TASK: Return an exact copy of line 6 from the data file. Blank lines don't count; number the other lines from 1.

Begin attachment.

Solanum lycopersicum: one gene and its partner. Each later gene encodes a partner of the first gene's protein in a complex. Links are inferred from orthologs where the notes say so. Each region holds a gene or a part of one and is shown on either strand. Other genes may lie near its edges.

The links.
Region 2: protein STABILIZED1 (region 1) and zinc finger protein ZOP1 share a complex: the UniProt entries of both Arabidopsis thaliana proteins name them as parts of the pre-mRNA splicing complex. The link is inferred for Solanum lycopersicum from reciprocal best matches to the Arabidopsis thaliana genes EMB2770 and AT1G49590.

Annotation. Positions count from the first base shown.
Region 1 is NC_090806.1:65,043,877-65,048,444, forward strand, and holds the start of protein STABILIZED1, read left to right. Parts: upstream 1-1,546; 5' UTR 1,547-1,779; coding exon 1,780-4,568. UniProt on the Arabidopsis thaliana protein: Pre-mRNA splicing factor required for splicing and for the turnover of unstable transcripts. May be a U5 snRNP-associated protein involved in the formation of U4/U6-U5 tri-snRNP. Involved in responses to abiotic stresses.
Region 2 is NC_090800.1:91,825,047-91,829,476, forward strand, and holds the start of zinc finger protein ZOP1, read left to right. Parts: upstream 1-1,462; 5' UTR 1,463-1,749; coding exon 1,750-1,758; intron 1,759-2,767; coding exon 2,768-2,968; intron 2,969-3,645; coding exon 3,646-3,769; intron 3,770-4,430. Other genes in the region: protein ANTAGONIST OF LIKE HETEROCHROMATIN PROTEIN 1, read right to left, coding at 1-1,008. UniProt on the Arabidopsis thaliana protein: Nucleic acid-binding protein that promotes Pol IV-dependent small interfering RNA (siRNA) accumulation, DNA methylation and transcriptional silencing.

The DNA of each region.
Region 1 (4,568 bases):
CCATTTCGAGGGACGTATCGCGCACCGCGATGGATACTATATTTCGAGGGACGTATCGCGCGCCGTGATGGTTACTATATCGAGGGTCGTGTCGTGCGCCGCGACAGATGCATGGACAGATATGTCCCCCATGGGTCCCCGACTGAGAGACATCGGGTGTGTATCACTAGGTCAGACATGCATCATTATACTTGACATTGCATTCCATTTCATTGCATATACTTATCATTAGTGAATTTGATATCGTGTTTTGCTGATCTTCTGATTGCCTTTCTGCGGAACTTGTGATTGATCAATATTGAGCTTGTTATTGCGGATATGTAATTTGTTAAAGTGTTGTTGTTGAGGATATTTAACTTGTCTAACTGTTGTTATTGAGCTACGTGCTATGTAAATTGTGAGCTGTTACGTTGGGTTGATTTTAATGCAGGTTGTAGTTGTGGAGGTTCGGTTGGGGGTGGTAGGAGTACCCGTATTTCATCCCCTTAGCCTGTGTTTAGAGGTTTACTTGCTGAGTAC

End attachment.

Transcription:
Region 2 is NC_090800.1:91,825,047-91,829,476, forward strand, and holds the start of zinc finger protein ZOP1, read left to right. Parts: upstream 1-1,462; 5' UTR 1,463-1,749; coding exon 1,750-1,758; intron 1,759-2,767; coding exon 2,768-2,968; intron 2,969-3,645; coding exon 3,646-3,769; intron 3,770-4,430. Other genes in the region: protein ANTAGONIST OF LIKE HETEROCHROMATIN PROTEIN 1, read right to left, coding at 1-1,008. UniProt on the Arabidopsis thaliana protein: Nucleic acid-binding protein that promotes Pol IV-dependent small interfering RNA (siRNA) accumulation, DNA methylation and transcriptional silencing.